Type

Journal Article

Authors

Albert Flynn
Janette Walton
Laura O'Connor

Subjects

Physiotherapy & Sport

Topics
dietary energy density dietary carbohydrates cross sectional studies multiple indicators food intake dietary fibre food consumption dietary quality

Dietary energy density and its association with the nutritional quality of the diet of children and teenagers. (2012)

Abstract To examine the relationship between dietary energy density (DED) and the nutritional quality of the diet, using data from the Irish National Children's Food Survey (NCFS) and the National Teens' Food Survey (NTFS), two cross-sectional studies of food consumption were carried out between 2003 and 2006. Data from the NCFS and NTFS were used to examine the intakes of nutrients and foods among those with low- (NCFS <7·56, NTFS <7·65 kJ/g), medium- (NCFS 7·56-8·75, NTFS 7·66-8·85 kJ/g) and high-energy-dense diets (NCFS >8·75, NTFS >8·85 kJ/g). A 7-d food diary was used to collect food intake data from children (n 594) and teenagers (n 441). DED (kJ/g) was calculated including food alone and excluding beverages. Participants with lower DED consumed more food (weight) but not more energy. They also consumed less fat and added sugars and more protein, carbohydrates, starch and dietary fibre and had higher intakes of micronutrients. Participants with lower DED had food intake patterns that adhered more closely to food-based dietary guidelines. Low DED was associated with multiple individual indicators of a better nutritional quality of the diet, including higher intakes of dietary fibre and micronutrients and a generally better balance of macronutrients, as well as being associated with food intake patterns that were closer to healthy eating guidelines. Taken together, these findings support the conclusion that a low DED may be an indicator of a better nutritional quality of the diet.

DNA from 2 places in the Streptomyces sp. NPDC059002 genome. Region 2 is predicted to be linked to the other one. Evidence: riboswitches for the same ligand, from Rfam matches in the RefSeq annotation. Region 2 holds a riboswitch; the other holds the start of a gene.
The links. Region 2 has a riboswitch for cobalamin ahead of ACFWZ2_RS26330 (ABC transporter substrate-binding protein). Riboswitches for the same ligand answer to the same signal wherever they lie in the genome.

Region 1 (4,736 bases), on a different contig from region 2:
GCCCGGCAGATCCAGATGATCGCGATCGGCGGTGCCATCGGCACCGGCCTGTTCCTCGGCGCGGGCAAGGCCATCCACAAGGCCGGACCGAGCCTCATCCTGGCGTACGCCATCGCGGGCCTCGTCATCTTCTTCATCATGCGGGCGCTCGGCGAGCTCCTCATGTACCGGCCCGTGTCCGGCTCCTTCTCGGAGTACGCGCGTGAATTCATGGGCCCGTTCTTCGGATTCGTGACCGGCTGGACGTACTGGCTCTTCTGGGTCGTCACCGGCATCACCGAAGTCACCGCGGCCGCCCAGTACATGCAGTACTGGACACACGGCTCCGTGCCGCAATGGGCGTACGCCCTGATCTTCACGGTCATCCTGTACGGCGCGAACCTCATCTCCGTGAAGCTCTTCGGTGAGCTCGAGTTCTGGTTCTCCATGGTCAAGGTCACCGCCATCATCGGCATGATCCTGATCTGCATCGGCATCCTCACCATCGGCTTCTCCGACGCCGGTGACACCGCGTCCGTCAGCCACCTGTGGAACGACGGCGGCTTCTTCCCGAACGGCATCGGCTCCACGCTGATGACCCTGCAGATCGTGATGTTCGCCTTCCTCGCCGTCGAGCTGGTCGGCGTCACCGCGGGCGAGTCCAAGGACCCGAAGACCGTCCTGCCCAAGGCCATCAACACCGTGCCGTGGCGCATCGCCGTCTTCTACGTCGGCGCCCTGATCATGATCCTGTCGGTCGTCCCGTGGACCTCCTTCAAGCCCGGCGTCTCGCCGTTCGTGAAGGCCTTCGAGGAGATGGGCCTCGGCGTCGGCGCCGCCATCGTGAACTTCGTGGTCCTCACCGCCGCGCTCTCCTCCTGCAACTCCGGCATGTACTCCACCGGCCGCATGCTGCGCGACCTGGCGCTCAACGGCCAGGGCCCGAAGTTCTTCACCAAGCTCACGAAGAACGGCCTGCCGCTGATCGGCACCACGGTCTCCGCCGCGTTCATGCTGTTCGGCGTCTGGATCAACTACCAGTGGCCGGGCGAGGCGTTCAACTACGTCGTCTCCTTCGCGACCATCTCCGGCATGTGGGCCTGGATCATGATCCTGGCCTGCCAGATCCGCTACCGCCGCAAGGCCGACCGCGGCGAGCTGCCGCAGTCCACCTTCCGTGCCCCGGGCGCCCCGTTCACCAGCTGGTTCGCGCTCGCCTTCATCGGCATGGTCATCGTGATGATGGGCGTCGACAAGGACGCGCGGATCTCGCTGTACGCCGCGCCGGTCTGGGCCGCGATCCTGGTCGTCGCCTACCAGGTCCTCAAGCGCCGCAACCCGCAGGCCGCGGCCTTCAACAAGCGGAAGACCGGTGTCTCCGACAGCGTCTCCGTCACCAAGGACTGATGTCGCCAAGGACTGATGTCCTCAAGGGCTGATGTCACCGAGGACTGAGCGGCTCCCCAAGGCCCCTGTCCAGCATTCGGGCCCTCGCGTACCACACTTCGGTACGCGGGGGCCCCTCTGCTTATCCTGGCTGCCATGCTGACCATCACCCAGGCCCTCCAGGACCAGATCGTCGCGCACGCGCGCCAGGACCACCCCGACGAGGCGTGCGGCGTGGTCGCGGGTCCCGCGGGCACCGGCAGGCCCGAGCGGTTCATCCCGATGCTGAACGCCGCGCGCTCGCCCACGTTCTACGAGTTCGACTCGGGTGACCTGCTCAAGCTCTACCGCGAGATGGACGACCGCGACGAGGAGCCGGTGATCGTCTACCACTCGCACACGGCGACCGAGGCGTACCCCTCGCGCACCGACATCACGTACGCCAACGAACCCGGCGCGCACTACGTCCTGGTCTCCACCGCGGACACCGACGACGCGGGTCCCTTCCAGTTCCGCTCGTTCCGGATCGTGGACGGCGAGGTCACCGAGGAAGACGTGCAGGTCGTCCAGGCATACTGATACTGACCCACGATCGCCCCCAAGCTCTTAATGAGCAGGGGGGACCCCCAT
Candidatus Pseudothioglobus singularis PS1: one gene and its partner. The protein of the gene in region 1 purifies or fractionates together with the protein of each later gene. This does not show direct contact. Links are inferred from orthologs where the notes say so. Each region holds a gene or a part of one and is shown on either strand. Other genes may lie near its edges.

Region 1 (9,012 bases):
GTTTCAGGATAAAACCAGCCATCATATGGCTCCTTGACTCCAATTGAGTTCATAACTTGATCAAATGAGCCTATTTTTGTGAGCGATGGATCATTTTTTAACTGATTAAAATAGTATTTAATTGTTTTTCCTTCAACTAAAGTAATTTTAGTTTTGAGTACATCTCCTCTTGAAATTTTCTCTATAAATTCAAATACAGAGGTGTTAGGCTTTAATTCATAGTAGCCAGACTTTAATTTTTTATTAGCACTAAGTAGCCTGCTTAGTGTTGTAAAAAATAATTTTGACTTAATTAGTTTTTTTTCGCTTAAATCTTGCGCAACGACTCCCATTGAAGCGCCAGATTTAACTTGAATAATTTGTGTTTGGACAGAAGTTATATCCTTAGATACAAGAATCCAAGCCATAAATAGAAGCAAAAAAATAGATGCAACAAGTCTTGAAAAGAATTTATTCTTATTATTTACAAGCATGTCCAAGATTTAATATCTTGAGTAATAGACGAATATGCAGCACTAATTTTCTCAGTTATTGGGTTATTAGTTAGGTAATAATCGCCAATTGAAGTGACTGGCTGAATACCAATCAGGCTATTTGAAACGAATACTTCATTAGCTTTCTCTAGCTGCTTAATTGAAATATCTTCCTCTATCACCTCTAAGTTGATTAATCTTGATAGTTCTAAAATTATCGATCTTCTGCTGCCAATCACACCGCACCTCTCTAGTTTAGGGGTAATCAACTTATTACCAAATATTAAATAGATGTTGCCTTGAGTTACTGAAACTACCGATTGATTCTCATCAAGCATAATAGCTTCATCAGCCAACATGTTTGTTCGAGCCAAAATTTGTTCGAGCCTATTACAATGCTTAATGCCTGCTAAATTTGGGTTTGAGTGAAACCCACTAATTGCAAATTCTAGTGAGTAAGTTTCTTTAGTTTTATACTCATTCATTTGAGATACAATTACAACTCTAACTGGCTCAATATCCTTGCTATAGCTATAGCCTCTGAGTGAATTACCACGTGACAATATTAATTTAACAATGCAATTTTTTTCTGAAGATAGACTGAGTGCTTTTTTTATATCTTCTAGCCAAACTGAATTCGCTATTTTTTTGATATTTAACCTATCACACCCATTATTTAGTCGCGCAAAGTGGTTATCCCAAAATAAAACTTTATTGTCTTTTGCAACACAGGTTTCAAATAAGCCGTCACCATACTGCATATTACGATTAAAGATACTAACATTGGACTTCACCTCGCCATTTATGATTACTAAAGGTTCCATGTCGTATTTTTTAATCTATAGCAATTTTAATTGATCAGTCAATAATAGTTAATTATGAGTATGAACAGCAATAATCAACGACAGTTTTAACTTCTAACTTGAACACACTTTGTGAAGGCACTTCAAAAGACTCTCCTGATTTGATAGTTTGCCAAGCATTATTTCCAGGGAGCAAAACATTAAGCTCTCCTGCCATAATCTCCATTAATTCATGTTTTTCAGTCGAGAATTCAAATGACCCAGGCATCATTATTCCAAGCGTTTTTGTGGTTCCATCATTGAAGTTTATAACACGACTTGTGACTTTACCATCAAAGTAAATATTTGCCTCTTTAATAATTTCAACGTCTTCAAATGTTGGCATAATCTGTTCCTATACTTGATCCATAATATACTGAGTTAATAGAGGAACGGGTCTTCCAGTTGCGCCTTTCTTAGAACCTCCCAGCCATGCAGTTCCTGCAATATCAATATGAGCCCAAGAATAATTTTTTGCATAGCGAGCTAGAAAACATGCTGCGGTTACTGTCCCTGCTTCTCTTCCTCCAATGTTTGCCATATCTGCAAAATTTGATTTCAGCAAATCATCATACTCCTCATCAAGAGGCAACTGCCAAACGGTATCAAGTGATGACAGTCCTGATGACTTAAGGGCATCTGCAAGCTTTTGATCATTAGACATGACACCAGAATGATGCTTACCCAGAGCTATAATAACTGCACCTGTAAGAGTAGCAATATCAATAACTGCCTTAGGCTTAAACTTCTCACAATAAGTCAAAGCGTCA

Collections Ireland -> University College Cork -> PubMed

Full list of authors on original publication

Albert Flynn, Janette Walton, Laura O'Connor

Experts in our system

1
Albert Flynn
University College Cork
Total Publications: 83
 
2
Janette Walton
University College Cork
Total Publications: 79
 
3
Laura O'Connor
University College Cork
Total Publications: 9